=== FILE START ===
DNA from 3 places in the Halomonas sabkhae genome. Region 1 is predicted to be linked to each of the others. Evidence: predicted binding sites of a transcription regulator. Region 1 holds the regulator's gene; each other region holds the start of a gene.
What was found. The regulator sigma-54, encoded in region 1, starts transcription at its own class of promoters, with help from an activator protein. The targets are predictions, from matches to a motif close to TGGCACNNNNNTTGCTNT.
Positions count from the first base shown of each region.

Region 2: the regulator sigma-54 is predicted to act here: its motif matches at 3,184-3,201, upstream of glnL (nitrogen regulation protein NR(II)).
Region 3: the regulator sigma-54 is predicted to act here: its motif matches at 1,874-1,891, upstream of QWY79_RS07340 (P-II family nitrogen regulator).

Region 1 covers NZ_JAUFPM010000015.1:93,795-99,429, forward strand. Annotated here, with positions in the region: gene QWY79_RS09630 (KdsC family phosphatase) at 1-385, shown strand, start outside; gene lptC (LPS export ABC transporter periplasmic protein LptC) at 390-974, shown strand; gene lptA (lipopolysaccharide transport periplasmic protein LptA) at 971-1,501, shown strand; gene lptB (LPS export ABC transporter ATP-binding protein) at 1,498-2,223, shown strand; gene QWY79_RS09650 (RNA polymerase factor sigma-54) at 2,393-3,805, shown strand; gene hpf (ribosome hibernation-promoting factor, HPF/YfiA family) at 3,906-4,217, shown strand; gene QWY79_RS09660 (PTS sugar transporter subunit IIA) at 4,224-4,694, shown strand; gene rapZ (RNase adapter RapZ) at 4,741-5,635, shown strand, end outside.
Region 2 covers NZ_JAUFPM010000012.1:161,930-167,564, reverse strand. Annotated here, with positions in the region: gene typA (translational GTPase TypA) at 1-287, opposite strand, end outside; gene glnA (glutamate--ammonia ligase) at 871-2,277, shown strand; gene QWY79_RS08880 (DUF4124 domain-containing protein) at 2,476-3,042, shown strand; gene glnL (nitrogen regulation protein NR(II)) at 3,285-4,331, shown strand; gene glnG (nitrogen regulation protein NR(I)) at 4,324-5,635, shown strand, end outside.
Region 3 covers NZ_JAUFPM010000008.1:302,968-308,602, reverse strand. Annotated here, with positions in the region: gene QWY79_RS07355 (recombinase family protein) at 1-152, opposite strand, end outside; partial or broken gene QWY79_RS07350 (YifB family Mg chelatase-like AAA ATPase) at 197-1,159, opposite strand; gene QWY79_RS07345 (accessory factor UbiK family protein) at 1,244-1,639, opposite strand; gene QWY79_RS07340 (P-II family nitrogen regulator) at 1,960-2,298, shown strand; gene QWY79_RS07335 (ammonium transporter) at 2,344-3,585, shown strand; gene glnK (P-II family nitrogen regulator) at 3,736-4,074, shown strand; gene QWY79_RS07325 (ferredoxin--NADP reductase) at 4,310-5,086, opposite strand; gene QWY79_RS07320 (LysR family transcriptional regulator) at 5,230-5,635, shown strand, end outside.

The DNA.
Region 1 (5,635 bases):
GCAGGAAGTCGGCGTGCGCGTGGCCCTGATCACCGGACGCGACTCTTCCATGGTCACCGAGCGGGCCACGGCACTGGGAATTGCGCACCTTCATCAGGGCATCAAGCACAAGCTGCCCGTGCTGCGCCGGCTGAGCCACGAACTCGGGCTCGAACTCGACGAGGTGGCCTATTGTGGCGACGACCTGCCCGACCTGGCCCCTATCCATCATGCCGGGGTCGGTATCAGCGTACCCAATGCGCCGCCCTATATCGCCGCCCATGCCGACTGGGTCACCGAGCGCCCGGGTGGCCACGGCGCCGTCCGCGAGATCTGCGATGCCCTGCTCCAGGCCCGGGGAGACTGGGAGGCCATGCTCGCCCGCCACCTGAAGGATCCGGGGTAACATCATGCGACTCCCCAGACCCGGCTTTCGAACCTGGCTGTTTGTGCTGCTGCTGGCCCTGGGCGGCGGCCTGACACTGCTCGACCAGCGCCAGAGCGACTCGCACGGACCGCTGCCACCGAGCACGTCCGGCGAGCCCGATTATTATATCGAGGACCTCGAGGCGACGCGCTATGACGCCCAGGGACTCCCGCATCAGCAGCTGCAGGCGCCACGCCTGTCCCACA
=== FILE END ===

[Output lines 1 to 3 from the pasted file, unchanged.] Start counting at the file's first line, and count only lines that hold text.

DNA from 3 places in the Halomonas sabkhae genome. Region 1 is predicted to be linked to each of the others. Evidence: predicted binding sites of a transcription regulator. Region 1 holds the regulator's gene; each other region holds the start of a gene.
What was found. The regulator sigma-54, encoded in region 1, starts transcription at its own class of promoters, with help from an activator protein. The targets are predictions, from matches to a motif close to TGGCACNNNNNTTGCTNT.
Positions count from the first base shown of each region.